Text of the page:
-- The most interesting physical part of the Lakers/Mavs brouhaha last week wasn't Jason Terry and Matt Barnes but a female streaker. Ya gotta love L.A. ... Since ties often go to the guy who wins on TV, Lamar Odom may have won the Sixth Man award that night with Terry melting down and Odom hitting multiple big shots. ... National media began getting their ballots last week for post season awards and you can gather your own sense as most writers eventually reveal their picks in columns. Charlotte's Rick Bonnell wrote he'd vote for Dwight Howard. OK, it won't be unanimous. ... Shaun Livingston in Charlotte finally missed a game, but he'd played in 74 straight in a comeback most doubted was possible from terrible injuries.

-- Suddenly with the Thunder stumbling a bit, the Nuggets stunningly get a shot at the division with two games against the Thunder this week as the Nuggets may be planning to retire Carmelo Anthony's jersey as a thank you for forcing his way out. They are an amazing 15-4 without Anthony with Sunday's road win against the Lakers. ... When the Timberwolves last week faced the Heat right after the Bulls, Kevin Love gave his playoff prediction to reporters: "At the end of games, you know who's going to have the ball in their hands and it's going to be Derrick. There's no talk about whether it's going to Bosh or whether it's going to Wade or whether it's going to James." ... There was some "what if" in Oklahoma City last week when the Warriors were there as the Thunder passed Stephen Curry in the draft for James Harden. I didn't question that one as much as I did passing Brook Lopez for Russell Westbrook. But they had it right. GM Sam Presti is deliberate and private, but he's done very well patiently building a team and waiting for the right piece to fall, so we'll see if it's Kendrick Perkins. They have a chance to pull a surprise in the Western Conference, though Kevin Durant's shooting has been falling, 45 percent since January and about 43 percent the last 10. ... Kyle Weaver hooked on with the Jazz on a 10-day deal and coach Tyrone Corbin is hopeful. Said Corbin: "I loved his attitude. He's a hard-worker, a good defensive player. Hopefully, we can get him up to speed." Though it seems the veterans have packed it in, Weaver had 19 points in 30 minutes and was one of three Jazz players in the Sunday loss to the Kings with a plus rating for the game. ... To consider the plight of the Jazz this season with Deron Williams immolation of the franchise, at least temporarily, no team in NBA history has ever started a season 15-5 like the Jazz and not made the playoffs and no team has reached 27-13 and not qualified for the postseason. Like the Jazz. Lamented Raja Bell to the Salt Lake Tribune: "I don't think there was a doubt in anybody's mind we were going to make the playoffs. At that point in time, we were trying to figure out if we were one of the top few teams in the West. We were in that next tier of teams that you were trying to figure out if any of us could compete with your Lakers and maybe San Antonio." So better enjoy what you have when you have it, eh? On Jan. 14, the Jazz was tied with Oklahoma City for the division lead and sixth overall in the NBA. ... It also will be interesting to see what happens with Al Jefferson. He had a little dustup last week with Corbin being benched as the Jazz played their young guys, including Derrick Favors, their big piece in the Deron Williams deal. Are Jefferson and Favors compatible? Though Jefferson is putting up good numbers this season at 19.1 points and 9.7 rebounds, he wants to continue to play center and seems much too small. Given draft picks and Favors, Jefferson would seem a prime piece to build a deal for the Jazz. ... And among those Jazz decisions: To take Brigham Young's Jimmer Fredette. A popular consensus is building, which reminds me of the pressure Indiana faced with Steve Alford. Donnie Walsh resisted, was scorned locally, and made his best draft pick, taking Reggie Miller.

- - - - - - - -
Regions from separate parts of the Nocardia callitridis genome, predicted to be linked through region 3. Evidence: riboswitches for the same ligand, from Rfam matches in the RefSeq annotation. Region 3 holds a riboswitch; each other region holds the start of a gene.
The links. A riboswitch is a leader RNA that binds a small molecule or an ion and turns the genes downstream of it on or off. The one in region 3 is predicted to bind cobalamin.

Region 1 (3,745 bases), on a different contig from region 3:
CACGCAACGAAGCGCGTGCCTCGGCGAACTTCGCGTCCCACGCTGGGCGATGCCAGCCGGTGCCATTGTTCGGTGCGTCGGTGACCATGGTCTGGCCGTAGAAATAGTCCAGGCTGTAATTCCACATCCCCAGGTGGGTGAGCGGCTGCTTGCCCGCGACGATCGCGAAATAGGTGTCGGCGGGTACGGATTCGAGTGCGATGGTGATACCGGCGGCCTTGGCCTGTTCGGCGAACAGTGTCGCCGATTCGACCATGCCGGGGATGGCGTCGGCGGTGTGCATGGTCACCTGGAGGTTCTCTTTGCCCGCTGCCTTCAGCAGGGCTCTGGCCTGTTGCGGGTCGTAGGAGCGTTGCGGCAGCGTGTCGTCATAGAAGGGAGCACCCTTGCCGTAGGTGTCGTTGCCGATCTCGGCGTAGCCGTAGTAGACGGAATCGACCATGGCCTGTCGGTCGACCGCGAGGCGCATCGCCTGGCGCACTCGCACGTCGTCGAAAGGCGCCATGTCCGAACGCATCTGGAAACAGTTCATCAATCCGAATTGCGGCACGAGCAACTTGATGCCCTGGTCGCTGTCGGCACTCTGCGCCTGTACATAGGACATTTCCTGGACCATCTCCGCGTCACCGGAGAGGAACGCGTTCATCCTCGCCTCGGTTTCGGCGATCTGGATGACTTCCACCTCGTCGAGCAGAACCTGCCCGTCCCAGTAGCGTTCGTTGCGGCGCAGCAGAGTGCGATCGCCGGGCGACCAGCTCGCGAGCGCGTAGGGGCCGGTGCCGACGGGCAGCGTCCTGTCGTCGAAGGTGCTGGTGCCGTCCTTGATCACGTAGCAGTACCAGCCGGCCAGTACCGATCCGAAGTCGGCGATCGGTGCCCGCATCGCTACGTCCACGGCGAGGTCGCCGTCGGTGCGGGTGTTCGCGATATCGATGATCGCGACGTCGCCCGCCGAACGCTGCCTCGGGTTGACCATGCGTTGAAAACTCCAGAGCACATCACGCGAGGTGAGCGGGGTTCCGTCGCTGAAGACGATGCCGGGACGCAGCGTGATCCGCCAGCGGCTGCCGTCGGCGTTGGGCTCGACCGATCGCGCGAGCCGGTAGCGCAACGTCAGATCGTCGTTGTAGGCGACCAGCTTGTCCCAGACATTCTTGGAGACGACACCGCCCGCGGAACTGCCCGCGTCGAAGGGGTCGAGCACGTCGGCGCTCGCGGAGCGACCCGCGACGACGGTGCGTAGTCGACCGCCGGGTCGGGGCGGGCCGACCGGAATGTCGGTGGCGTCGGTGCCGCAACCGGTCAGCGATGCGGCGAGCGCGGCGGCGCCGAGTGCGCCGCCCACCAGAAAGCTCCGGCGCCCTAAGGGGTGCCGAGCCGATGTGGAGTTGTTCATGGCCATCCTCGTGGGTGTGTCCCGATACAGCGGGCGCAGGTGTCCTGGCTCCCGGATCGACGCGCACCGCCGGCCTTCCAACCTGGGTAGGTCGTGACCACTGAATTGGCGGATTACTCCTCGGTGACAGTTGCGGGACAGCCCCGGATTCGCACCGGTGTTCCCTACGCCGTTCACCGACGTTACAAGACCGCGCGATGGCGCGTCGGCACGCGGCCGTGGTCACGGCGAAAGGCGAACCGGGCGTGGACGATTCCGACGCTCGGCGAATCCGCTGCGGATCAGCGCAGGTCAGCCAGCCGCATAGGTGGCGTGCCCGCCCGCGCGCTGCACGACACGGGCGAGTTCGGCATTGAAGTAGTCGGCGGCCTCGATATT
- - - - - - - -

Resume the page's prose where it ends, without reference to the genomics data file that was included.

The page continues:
• Facebook
  • Twitter